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Neither ‘Harry Pushed Her’ nor ‘Hector the Collector’ have any stanzas. In ‘Harry Pushed Her’ the lines are short, most containing around five syllables. The rhyme scheme changes throughout, from every other line rhyming to rhyming couplets. This changes the flow of the poem. I think the writer does this to emphasize points, to shock the reader at times and to change the mood of the poem. “Harry push her, push her now!/Harry push the crazy cow!”, the flow of this emulates the mocking tone of children.
‘Hector the Collector’ has a mixture of long and short lines, ranging from six syllables to ten syllables. It has a regular rhyme scheme in quatrains, this creates a steady course and speed throughout.
Both poems are focused on people who are not always correctly understood, they are seen as ‘different’ by many. People don’t have the same outlook as they do and therefore they are cast aside. In ‘Harry Pushed Her’ our first impressions are that Harry bullies his sister.
We think this because the poem reads, “Harry pushed her;/He pushed his sister;” the reader automatically comes to the conclusion that Harry pushes her in a violent way. The repetition of the word “push” is very effective as it implies to the reader that Harry is an incessant bully. We don’t know or even suspect, until the last line that he’s pushing his sister in a helpful way.
We don’t anticipate this, it comes as a shock to the reader.
We think of young boys as bullies, and we count on them to push their sisters violently because of the stereotypical images we have. The author cleverly shows us how we prejudge him unfairly. In ‘Hector the Collector’ the poet also uses repetition to good effect as he creates an excessive list of useless items. This creates the impression of Hector as an eccentric character. It tells us that he “Loved these things with all his soul/more than glistening diamonds/more than glistenin’ gold” creating an image for the reader of Hector as a lonely man who only has his possessions as company.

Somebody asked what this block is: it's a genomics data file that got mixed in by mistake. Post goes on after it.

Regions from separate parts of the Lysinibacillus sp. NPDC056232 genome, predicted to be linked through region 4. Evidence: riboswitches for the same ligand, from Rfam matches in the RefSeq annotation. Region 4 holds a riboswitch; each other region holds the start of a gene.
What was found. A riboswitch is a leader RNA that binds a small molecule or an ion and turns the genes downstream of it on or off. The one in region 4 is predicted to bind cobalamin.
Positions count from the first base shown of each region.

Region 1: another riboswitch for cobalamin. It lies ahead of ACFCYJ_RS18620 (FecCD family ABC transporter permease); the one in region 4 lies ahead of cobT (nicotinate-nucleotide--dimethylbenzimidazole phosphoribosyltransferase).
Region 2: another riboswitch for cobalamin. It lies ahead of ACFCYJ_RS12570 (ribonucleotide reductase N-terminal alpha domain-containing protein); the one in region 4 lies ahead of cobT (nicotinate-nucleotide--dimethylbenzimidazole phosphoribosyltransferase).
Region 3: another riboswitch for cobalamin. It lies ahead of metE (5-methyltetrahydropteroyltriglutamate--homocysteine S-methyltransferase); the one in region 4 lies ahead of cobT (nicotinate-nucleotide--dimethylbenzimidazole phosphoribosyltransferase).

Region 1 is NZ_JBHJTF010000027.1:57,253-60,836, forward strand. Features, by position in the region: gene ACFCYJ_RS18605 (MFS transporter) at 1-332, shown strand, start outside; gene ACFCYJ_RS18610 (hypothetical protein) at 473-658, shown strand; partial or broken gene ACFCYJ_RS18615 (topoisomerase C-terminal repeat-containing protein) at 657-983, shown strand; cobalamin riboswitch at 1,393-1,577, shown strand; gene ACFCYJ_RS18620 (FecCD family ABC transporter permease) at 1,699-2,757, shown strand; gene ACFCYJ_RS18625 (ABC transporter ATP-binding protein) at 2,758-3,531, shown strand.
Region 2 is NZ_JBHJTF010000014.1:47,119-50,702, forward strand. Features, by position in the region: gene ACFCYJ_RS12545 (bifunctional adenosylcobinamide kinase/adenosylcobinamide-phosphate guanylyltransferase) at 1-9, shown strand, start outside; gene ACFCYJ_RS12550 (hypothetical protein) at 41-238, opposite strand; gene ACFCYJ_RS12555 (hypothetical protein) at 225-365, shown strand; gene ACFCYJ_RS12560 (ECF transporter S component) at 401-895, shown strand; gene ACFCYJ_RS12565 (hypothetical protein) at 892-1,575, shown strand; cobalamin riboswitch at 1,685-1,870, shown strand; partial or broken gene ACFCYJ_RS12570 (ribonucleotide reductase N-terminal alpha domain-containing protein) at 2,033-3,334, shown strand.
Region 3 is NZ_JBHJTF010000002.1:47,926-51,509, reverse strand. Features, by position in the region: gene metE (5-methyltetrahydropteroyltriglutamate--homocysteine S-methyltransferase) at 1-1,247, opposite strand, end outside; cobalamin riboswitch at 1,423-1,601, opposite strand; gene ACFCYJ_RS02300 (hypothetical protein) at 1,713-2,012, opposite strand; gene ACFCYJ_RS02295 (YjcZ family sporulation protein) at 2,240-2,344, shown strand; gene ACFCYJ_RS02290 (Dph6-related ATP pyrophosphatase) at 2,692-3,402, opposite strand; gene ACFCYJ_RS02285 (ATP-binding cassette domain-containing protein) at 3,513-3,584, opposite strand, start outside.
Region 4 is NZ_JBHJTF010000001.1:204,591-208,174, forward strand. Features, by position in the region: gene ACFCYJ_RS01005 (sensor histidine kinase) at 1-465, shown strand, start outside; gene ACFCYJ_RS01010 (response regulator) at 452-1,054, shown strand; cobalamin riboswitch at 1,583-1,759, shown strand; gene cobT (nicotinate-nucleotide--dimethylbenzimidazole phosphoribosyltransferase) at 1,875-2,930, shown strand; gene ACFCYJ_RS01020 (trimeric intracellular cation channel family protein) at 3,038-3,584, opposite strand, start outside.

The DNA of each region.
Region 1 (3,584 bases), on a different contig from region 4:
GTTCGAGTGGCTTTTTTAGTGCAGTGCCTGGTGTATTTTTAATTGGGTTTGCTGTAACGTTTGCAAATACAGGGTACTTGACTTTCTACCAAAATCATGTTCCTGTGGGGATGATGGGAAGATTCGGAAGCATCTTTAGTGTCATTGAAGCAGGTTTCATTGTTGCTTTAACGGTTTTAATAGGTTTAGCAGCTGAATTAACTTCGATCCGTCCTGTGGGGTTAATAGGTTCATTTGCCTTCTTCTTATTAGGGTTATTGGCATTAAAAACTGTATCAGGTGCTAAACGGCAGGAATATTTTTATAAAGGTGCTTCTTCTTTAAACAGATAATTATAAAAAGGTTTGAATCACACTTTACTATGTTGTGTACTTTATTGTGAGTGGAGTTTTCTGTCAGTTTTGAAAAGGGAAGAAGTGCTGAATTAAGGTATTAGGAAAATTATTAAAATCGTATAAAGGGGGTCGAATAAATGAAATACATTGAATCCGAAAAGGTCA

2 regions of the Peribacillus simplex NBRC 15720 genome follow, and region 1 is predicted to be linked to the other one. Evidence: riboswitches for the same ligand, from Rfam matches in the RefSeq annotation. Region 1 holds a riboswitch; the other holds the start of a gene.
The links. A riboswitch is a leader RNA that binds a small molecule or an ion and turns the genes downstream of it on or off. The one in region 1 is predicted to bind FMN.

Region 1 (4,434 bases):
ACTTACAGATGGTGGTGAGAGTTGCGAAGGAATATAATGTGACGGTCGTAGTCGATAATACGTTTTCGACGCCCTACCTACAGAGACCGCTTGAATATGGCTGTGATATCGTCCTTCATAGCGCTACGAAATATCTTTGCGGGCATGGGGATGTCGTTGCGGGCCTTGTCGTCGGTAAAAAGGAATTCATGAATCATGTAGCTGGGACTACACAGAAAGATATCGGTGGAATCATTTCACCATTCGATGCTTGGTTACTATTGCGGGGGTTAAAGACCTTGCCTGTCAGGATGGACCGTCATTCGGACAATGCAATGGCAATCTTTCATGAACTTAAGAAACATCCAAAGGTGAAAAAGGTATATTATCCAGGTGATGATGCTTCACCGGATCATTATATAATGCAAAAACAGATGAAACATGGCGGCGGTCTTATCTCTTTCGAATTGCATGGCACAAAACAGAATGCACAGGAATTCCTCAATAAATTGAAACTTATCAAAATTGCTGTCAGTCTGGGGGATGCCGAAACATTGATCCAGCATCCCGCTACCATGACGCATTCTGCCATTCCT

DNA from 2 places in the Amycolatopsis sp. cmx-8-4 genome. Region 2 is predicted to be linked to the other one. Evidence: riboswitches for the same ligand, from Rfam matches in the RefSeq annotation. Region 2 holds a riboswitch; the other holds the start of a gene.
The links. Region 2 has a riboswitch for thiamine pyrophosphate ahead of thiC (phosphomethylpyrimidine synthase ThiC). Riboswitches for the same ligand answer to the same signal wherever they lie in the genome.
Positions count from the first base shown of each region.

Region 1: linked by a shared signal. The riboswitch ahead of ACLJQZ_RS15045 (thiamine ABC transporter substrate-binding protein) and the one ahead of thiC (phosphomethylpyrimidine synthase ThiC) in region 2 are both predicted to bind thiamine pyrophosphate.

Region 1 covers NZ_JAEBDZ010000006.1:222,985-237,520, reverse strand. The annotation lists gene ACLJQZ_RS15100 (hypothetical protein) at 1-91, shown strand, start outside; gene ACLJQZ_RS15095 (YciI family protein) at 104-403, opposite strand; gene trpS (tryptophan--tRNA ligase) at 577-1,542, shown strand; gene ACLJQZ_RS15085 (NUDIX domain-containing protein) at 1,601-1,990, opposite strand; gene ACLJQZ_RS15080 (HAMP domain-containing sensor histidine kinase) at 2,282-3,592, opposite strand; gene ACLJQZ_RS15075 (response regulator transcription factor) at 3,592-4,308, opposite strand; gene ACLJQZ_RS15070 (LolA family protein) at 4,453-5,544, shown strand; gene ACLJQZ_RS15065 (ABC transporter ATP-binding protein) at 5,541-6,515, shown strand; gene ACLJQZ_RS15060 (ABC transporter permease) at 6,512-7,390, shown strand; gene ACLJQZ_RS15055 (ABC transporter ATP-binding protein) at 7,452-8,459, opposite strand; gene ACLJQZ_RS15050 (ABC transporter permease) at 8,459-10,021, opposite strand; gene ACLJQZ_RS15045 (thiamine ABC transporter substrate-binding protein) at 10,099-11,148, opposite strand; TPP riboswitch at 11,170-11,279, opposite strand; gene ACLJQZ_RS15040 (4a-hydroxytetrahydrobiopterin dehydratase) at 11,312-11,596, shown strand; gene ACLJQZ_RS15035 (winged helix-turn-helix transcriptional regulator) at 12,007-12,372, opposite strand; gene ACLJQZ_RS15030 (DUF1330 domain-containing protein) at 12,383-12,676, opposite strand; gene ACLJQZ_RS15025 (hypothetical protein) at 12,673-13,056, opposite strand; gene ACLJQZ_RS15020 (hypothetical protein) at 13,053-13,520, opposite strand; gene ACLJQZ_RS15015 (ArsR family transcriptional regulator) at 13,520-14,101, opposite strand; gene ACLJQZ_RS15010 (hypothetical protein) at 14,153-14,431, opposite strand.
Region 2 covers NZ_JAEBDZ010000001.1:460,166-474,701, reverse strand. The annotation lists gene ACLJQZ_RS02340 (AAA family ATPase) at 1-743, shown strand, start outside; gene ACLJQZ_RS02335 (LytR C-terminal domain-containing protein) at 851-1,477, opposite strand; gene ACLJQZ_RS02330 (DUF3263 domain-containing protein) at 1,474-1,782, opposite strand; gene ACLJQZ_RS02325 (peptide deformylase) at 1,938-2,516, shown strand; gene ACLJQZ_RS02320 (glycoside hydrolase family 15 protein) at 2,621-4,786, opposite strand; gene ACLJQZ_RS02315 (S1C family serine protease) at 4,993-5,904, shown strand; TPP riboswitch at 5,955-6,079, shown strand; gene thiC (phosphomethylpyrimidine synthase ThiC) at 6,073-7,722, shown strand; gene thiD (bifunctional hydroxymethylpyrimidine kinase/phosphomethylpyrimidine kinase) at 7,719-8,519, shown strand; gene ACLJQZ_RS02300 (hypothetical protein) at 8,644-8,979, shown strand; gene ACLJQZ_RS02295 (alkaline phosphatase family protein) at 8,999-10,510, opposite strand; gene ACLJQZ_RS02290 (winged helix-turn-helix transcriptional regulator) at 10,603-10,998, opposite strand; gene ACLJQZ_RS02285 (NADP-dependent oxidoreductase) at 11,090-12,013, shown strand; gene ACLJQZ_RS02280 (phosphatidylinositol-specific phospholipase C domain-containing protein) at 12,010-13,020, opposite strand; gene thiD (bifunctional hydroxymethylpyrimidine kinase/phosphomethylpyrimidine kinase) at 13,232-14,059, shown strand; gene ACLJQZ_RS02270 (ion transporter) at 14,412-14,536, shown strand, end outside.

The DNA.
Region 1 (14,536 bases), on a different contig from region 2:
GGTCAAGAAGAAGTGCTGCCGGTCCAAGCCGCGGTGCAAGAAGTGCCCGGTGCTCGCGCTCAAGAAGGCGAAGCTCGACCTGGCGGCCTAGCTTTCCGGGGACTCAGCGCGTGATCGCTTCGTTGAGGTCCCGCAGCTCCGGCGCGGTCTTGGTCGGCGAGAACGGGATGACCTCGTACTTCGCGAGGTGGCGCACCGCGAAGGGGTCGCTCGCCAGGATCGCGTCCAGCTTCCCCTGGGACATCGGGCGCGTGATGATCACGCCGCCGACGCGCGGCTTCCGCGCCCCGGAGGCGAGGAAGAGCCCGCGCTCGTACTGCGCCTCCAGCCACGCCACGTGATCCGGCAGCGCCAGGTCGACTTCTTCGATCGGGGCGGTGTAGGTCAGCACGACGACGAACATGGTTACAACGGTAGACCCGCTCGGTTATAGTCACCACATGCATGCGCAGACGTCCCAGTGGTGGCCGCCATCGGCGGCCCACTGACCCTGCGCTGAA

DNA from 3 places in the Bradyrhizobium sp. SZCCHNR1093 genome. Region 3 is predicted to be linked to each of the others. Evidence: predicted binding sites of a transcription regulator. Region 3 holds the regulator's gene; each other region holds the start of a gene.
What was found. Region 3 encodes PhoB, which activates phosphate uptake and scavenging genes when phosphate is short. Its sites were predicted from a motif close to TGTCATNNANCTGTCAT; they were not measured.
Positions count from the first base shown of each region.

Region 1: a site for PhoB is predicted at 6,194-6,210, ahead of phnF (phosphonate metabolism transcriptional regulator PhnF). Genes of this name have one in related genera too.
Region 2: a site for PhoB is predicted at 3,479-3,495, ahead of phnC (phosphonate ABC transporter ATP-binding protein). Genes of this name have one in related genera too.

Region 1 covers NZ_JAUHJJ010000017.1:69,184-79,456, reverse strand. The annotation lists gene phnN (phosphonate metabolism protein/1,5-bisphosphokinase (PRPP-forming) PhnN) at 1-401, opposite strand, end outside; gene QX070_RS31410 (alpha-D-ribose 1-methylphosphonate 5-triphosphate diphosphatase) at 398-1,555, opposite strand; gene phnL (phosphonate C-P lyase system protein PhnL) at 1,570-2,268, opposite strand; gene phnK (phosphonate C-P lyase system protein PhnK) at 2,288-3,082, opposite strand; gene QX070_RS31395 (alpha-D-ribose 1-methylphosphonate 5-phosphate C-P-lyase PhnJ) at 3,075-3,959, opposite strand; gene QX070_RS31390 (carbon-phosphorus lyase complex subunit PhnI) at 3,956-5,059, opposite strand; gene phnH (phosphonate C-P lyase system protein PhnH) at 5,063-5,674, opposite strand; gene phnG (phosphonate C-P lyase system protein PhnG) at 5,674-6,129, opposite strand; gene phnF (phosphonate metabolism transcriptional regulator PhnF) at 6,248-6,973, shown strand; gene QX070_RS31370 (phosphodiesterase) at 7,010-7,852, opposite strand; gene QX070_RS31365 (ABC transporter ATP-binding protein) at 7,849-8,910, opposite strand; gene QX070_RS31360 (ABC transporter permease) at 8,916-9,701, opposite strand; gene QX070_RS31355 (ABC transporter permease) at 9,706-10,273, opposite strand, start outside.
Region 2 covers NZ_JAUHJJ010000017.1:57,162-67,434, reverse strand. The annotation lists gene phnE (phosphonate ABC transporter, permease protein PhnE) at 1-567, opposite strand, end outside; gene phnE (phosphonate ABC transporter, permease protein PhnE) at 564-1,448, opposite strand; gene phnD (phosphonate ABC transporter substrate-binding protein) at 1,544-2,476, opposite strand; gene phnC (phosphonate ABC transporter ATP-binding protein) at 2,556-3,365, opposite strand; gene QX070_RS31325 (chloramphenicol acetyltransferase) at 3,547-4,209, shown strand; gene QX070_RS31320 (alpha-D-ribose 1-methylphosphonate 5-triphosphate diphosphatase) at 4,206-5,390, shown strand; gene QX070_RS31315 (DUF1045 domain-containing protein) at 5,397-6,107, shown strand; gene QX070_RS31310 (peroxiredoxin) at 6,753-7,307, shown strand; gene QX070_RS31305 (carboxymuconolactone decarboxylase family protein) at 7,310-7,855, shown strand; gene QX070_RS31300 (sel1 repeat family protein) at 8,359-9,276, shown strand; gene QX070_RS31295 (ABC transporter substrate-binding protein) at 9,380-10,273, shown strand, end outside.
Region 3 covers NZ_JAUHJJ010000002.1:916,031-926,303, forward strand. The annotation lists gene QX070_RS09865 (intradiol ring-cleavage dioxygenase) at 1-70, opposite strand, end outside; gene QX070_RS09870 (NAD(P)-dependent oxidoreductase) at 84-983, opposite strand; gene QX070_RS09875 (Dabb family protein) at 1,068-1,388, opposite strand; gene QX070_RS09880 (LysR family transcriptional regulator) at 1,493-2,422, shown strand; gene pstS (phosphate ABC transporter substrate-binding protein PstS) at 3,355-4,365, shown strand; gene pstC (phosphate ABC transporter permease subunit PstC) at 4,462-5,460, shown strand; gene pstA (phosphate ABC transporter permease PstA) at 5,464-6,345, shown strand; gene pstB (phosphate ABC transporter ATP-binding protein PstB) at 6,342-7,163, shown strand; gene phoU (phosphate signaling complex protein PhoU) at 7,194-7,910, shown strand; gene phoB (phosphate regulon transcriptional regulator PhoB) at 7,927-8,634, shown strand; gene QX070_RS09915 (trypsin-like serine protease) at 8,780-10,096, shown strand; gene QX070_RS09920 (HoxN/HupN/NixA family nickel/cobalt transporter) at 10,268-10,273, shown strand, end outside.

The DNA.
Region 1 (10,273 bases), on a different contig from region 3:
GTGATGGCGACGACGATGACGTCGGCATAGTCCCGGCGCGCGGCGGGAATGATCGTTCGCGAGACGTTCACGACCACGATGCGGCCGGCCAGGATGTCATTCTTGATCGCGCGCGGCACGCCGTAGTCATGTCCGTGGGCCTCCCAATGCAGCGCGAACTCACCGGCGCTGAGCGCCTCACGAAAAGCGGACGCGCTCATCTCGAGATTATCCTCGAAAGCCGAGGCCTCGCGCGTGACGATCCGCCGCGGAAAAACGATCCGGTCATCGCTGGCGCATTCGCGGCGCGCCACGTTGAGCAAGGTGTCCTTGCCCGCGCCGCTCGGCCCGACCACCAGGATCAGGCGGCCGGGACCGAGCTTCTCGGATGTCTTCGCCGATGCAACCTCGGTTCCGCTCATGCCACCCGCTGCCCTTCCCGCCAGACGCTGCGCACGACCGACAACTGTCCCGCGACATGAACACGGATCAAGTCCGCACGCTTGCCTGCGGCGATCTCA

I think that in both poems the people that are seen as different have different reasons for being outcasts. In ‘Harry Pushed Her’ I think Harry gets some sort of escapism from pushing his sister in her wheelchair, “Harry pushed her without a care”. This lifestyle protects him from the pressures of other children his own age. He traps himself in his own little world where he feels safe and peaceful. While in ‘Hector the Collector’ Hector enjoys his items and has a different perspective of them to others. He thinks of these things as a, “treasure trunk” and offers others to share the delights he gets out of them, while others dismiss it as junk.
The speaker calls the people “silly” and “sightless” telling the reader that the people are small minded and foolish because they can’t look any further than face value. I think that Hector sees that although they are useless, they were once useful and he feels they don’t deserve to be thrown away. I think this is a metaphor of today’s society, as we live in a disposable society and Hector is trying to escape from it. The poems also contrast slightly. Harry pushes people away he wants to be a ‘loner’. He rejects others, rather than them rejecting him. He is not understood and doesn’t need to be. Hector on the other hand invites people to be his friends, to share his belongings, but they reject him.
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